P.S. The painting, except that it is of a 'bright day' has nothing directly to do with Priestley. It is a painting by Hermann Hesse. It does occur to me, however, that one observation of Anthony Payne in his recent excellent book on Priestley and Time has great merit namely a secure literary reputation might have come more easily for Priestley if he was positioned against continental literature more secure in the magical/metaphysical than traditionally English literature finds itself - perhaps like Huxley, he should have gone to live in California! But like his contemporary the Scottish author, Neil M Gunn, whose early social realism took a mystical turn - to the bewilderment of many of his readers, Priestley was too identifiably of his place to make that possible. It is we, the readers, who need to be more 'catholic'!

Thursday, May 10, 2018

Exploring the roots of and the routes to empathy

One reason for being in Toronto was to check in on Roots of Empathy and attend the first day of their annual Research Symposium.

Roots, founded by Mary Gordon, is an evidence based intervention that enables children to develop deeper empathy for, and with, others, a greater ability to navigate and understand their own feelings and develop better pro-social skills. It has been able to show that its program has long lasting results in reducing negative behaviors, such as bullying, and promoting well-being and positive social interaction.

At its heart is an opportunity to engage with a young infant from four months (over a period of eight months) and their mother in ways that enable them to see and better intuit a child's developing range of responses and emotions and through that identification be helped to better understand their own and of the people around them. A process beautifully shown in this recent short BBC film . It was made with the same group I went to see on Tuesday. It is the baby that is the teacher - and baby Naomi was a fabulous one!

Roots is closing in on reaching its a millionth child and is now available in eleven countries and counting.

The Research Symposium was quite the most interesting event of its kind I had been to in a while. Partly no doubt because I was not in my well-trodden path of enterprise development, in which I am the expert (apparently a global thought leader, God help us), but a listening novice.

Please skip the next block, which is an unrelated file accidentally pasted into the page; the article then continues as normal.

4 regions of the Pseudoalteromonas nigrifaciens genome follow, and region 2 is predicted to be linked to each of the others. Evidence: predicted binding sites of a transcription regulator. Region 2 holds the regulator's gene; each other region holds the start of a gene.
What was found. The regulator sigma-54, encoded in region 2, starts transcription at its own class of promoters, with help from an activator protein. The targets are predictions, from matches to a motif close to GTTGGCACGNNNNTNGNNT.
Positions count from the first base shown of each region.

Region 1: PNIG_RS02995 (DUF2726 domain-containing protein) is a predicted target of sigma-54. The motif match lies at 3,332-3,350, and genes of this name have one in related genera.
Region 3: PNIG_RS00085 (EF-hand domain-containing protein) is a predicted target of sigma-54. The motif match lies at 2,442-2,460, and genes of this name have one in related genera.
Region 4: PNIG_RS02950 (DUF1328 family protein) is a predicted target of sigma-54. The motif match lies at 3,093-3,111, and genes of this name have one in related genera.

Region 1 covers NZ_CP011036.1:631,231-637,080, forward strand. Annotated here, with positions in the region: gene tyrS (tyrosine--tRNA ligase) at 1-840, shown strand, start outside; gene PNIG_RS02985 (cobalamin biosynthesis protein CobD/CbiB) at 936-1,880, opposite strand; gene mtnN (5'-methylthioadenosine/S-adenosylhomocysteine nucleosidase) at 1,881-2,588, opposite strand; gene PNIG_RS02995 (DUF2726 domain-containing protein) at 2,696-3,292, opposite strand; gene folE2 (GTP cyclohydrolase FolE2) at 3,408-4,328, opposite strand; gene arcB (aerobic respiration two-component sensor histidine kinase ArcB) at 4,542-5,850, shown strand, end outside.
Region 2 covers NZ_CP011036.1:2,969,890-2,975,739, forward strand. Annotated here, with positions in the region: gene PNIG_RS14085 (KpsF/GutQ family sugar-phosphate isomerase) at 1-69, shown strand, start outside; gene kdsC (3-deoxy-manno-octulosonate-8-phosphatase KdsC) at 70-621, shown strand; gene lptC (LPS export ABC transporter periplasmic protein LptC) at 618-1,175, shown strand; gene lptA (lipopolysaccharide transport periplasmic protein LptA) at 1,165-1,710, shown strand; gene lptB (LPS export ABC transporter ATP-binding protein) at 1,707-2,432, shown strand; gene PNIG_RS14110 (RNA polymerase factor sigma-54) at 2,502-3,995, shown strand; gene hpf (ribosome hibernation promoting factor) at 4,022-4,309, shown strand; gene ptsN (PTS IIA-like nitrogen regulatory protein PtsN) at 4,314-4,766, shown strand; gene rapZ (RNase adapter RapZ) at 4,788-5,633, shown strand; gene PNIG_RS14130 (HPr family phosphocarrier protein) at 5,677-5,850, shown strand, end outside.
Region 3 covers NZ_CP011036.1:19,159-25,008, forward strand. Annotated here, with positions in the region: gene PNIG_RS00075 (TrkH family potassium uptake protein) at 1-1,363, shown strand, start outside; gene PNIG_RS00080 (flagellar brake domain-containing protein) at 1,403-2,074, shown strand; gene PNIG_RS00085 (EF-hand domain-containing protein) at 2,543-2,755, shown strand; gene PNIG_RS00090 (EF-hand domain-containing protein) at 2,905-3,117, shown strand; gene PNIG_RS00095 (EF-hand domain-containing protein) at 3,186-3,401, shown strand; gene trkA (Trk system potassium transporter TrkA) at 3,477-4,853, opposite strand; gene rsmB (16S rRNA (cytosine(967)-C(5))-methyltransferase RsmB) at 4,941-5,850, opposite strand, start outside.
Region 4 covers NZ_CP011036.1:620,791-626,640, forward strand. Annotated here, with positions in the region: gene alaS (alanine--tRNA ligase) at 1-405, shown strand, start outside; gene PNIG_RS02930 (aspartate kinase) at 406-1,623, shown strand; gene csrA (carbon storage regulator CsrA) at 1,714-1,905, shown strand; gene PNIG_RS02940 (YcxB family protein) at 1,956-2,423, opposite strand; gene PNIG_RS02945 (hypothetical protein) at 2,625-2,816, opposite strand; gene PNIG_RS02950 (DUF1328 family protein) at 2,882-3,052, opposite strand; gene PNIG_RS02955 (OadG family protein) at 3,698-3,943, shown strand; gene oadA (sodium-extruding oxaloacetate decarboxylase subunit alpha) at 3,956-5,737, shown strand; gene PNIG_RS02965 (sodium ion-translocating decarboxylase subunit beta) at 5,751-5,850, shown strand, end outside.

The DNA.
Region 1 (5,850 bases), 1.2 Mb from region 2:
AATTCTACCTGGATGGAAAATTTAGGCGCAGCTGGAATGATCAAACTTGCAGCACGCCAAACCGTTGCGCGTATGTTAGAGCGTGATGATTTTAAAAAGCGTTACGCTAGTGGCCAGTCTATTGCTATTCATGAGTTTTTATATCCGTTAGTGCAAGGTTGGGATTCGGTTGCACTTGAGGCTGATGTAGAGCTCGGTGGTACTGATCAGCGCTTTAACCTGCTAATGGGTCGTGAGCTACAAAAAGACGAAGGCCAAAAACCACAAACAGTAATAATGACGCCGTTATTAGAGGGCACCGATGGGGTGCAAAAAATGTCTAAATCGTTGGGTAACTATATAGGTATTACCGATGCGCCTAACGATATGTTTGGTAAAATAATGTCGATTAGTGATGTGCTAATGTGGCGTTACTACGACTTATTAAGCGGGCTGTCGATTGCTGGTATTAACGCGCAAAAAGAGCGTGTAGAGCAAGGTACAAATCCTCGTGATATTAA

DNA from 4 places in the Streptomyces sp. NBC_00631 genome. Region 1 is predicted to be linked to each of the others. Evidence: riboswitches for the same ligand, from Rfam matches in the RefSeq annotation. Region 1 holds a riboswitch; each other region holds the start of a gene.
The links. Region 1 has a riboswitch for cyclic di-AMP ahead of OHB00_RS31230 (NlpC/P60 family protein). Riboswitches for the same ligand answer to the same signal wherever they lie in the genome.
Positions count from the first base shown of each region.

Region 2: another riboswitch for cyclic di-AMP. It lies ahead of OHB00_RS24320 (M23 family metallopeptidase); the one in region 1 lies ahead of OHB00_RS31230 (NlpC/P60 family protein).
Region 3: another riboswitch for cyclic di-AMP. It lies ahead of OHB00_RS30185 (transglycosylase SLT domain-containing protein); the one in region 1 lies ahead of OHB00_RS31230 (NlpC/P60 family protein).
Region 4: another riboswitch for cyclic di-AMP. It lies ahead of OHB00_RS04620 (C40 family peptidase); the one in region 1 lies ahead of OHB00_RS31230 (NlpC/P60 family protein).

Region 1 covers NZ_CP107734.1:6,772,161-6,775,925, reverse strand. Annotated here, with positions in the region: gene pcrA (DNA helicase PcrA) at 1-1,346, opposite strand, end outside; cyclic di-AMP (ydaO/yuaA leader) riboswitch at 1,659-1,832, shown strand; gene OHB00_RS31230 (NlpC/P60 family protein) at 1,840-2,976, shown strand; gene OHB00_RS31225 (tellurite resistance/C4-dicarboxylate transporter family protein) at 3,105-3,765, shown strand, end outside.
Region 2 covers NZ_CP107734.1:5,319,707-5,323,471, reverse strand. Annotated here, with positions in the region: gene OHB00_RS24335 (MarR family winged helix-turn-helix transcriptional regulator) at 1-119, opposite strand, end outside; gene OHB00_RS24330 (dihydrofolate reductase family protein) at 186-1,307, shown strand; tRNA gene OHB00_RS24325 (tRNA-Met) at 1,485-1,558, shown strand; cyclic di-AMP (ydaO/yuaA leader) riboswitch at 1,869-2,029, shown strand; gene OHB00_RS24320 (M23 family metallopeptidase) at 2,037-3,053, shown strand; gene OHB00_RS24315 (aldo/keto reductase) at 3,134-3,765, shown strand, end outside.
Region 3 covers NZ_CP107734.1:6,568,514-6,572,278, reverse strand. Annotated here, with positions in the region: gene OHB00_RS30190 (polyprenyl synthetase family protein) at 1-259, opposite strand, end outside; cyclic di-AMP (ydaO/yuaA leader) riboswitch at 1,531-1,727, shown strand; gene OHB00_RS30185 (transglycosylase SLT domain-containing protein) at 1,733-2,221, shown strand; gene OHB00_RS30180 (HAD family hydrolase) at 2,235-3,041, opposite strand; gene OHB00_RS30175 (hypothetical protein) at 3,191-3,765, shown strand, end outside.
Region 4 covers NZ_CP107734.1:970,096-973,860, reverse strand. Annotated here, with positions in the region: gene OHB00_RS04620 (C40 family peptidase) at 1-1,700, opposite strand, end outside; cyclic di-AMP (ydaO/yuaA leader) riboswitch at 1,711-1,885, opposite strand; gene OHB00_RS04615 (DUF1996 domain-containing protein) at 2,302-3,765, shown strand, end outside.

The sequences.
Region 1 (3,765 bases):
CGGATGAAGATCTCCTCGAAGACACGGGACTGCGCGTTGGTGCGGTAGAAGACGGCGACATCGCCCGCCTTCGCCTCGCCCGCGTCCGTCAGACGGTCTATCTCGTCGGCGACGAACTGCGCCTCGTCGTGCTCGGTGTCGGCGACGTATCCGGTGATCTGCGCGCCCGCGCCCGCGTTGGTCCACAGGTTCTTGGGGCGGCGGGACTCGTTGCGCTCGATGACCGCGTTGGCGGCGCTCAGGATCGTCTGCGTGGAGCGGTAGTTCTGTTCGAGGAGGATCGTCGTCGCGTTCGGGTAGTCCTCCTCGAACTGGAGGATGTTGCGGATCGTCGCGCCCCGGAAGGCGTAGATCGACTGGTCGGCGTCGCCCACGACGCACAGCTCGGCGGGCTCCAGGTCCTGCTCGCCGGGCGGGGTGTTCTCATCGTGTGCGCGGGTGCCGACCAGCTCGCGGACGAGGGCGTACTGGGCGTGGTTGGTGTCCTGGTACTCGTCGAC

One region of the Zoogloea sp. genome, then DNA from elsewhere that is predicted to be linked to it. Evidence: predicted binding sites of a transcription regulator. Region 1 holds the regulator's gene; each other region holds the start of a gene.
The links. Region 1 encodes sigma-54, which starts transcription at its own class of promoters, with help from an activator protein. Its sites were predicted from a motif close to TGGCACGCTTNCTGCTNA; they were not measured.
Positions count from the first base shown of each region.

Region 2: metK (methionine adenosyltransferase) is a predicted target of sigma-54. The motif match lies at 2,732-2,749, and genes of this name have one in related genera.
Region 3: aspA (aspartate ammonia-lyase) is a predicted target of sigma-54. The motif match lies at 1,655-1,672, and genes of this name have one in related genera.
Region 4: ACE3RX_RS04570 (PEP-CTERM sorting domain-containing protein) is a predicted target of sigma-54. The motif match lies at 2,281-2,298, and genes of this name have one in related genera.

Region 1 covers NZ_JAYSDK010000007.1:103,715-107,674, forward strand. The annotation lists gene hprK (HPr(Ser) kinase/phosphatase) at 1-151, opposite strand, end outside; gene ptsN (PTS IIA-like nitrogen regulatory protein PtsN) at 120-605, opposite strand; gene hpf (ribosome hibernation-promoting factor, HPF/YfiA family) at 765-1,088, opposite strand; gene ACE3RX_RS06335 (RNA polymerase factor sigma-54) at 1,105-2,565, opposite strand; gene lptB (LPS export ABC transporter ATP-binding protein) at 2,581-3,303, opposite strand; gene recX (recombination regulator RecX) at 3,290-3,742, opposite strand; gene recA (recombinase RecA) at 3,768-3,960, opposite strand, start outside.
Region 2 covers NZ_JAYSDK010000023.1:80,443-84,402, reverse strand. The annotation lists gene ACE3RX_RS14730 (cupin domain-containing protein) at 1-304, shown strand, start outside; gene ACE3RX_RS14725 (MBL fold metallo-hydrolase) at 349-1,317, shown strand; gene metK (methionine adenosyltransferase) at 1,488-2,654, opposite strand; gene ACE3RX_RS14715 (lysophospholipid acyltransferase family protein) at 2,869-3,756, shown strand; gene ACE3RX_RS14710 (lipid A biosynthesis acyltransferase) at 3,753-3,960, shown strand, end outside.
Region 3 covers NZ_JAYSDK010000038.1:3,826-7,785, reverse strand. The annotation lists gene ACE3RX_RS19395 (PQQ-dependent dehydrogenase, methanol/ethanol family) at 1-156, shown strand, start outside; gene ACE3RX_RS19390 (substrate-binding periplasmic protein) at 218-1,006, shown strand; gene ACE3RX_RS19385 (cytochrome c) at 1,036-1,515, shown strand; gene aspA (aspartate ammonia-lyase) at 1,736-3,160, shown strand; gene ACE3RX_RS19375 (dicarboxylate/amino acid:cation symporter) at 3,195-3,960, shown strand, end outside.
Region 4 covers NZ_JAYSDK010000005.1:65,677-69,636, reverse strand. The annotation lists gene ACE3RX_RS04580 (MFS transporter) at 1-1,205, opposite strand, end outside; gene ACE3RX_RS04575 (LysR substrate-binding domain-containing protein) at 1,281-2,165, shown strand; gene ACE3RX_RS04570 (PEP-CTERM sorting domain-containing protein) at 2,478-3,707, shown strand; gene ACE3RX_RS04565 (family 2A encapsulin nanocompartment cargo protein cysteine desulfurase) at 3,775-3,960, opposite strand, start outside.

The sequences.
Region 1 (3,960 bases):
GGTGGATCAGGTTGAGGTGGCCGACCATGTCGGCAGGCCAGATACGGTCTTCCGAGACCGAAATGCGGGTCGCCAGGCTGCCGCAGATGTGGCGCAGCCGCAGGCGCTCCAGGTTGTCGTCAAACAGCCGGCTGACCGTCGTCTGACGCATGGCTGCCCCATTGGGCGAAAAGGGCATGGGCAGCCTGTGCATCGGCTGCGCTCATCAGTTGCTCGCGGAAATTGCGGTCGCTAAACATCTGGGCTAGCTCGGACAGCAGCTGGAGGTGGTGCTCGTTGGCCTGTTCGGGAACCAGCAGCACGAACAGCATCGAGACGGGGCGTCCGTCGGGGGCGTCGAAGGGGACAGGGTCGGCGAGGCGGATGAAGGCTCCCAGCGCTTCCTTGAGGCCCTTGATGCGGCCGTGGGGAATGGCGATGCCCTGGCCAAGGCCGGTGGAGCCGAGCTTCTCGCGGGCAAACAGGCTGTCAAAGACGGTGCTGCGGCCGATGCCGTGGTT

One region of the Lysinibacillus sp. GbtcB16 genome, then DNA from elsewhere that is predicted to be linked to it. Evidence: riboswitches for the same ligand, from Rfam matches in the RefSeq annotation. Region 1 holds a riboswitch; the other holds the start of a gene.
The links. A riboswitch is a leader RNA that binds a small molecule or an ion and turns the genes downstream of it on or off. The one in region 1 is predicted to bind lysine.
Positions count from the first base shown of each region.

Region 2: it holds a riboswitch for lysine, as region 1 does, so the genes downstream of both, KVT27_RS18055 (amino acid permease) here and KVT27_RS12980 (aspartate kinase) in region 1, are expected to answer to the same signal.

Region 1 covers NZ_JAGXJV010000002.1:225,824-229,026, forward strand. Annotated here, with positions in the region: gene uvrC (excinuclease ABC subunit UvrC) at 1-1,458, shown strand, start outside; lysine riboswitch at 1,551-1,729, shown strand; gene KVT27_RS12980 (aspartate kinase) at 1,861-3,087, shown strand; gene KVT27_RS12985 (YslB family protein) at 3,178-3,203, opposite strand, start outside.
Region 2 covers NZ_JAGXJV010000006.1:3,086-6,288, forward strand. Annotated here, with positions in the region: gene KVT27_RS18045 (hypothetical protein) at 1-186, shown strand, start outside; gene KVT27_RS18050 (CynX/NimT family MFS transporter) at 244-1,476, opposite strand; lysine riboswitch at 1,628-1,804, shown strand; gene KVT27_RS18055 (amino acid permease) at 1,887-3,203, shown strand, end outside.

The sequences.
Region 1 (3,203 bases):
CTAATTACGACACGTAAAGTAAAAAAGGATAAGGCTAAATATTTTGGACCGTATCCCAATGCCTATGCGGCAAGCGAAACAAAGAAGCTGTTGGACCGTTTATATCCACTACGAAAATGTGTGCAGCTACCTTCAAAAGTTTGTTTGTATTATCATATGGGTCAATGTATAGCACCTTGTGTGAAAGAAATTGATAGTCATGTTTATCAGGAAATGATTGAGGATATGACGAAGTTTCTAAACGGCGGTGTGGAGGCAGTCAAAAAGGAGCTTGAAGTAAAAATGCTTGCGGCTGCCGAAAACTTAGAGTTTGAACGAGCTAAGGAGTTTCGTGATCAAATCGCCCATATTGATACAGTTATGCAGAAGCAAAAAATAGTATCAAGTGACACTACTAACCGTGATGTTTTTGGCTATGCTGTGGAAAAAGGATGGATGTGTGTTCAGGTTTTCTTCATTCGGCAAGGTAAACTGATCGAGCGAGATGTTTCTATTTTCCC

We had four excellent presentations:

The first from an emergency room doctor and broadcaster, Brian Goldman, on his journey to understand kindness and why empathy is essential and what drives it, now turned into a new book: "The Power of Kindness: Why Empathy is Essential in Everyday Life." This ranged from a moving story of how he came to recognize his own empathetic failures in the emergency room , through how empathy, in habituating self protection, declines as you proceed through medical school to fascinating stories gleaned from around the globe of empathetic people and their sources of motivation. My favorite was the Tim Horton franchisee a quarter of whose staff had a learning challenge. This was rooted in the franchisee's own deafness and critically how it had given him a deep sense of exclusion.

The second was from Graham Allen, the former Labor MP in the UK, who helped found the Early Intervention Foundation to champion early intervention as a core public policy and to do so on the basis of the most robust available evidence (with the caveat that evidence ought to be 'good enough' rather than complete: what indeed does complete ever look like except as an excuse for doing nothing?) It was an astute account of how (and how not) to achieve credible public policy and included the sage advice to always collaborate with one's 'enemies' (as he has done with Iain Duncan Smith, his political adversary).

The third was the most nerdy (so its positioning immediately after lunch might have been a mistake). This was Christian Keyser from the Netherlands Institute for neuroscience discovering the root of empathy in mirror neurons and demonstrating eloquently that we are hard wired for empathy - even psychopaths can be encouraged to exercise their neglected 'muscles' - indeed working with criminal psychopaths had suggested a more complex view of empathy. It is both a propensity and an ability and both need to act together to realize an empathetic response. This reminded me of 'mindfulness' which is not simply a skill of attention but needs to be suffused with the right intention if an ethical, compassionate transformation is to be realized.

The fourth was from an Icelandic sociologist who explained how Iceland had gone from having the worst substance abuse figures from young people in the 1990s to now the best. Like Graham's talk it was a compelling account of how public policy within the right patterns of collaboration can work marvels, changing the dynamics of a whole culture where, in this case, parents spend more time with their children, where the country has invested in meaningful youth activities and services; and, where the new cool is engaged sociability rather than getting hammered (in one form or another)!

I came away happily and realistically optimistic - we genuinely know things, grounded in evidence, social and scientific, that enables us to address the challenge of how to live more effectively together. There is no magic pill or formula but there is a challenging invitation to build the interventions necessary to help us improve.

In 1990, 45% of Icelandic schoolchildren at the age of fifteen reported that they had been drunk in the preceding thirty days, now it is 5%. Change is possible.

Tuesday, May 8, 2018

George MacDonald - Visionary Dreamer of reconcilation